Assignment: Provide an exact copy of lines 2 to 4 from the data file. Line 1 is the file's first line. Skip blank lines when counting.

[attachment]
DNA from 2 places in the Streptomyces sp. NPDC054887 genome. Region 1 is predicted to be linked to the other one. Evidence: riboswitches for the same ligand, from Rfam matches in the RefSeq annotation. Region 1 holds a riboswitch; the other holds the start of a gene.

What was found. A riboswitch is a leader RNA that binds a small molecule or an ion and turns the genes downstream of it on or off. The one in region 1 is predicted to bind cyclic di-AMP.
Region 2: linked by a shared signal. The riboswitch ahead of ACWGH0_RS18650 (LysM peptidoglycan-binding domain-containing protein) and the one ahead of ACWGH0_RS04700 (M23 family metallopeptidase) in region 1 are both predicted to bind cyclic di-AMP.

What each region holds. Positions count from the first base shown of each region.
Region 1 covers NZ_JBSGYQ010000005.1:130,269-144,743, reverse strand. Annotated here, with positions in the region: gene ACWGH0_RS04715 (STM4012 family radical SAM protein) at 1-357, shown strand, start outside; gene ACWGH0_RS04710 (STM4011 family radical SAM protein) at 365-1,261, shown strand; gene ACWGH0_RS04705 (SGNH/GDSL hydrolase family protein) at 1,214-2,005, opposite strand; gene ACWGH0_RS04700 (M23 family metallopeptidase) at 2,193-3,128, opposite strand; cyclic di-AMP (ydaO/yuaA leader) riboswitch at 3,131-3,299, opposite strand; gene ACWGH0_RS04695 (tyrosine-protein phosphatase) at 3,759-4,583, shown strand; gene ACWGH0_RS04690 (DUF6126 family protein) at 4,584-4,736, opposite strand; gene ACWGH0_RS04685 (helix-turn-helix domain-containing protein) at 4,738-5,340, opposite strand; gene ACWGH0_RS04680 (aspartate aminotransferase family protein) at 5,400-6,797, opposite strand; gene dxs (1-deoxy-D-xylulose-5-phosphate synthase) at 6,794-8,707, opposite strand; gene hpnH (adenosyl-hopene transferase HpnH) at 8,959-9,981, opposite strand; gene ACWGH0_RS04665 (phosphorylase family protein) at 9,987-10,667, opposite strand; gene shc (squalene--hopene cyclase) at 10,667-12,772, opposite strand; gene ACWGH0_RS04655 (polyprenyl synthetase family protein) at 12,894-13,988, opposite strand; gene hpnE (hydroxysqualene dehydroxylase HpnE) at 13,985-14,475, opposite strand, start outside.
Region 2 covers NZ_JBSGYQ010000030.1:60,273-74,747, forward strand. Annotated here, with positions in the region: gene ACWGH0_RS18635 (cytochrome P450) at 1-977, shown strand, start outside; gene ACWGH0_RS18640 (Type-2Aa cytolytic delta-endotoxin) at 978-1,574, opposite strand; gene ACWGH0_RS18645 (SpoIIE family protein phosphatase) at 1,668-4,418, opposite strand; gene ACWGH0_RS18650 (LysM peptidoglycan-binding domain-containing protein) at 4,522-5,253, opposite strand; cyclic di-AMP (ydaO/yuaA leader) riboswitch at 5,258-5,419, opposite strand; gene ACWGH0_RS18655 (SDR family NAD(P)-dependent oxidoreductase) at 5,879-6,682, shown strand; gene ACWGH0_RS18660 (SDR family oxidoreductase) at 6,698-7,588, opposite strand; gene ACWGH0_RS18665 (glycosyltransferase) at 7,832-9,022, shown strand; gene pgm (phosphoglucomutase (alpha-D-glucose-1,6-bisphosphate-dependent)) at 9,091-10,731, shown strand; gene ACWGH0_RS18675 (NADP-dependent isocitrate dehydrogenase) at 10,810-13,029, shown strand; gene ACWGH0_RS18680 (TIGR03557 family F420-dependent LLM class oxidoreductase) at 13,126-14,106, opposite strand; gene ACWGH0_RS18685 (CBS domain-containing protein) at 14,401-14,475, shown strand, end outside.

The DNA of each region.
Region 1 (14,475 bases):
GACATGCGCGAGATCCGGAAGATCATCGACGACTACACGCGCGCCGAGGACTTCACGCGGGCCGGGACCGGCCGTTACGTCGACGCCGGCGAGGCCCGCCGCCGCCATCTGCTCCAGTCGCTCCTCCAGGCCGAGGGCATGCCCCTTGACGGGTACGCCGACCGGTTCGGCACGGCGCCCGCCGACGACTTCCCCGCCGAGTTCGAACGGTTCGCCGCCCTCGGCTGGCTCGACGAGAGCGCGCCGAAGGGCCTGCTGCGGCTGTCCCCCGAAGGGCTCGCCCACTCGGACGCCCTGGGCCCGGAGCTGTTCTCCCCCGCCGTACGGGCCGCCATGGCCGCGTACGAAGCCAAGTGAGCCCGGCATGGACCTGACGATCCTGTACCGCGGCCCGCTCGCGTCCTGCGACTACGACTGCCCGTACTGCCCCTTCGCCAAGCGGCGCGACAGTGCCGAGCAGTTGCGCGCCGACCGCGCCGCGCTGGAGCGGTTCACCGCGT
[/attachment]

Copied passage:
What was found. A riboswitch is a leader RNA that binds a small molecule or an ion and turns the genes downstream of it on or off. The one in region 1 is predicted to bind cyclic di-AMP.
Region 2: linked by a shared signal. The riboswitch ahead of ACWGH0_RS18650 (LysM peptidoglycan-binding domain-containing protein) and the one ahead of ACWGH0_RS04700 (M23 family metallopeptidase) in region 1 are both predicted to bind cyclic di-AMP.

What each region holds. Positions count from the first base shown of each region.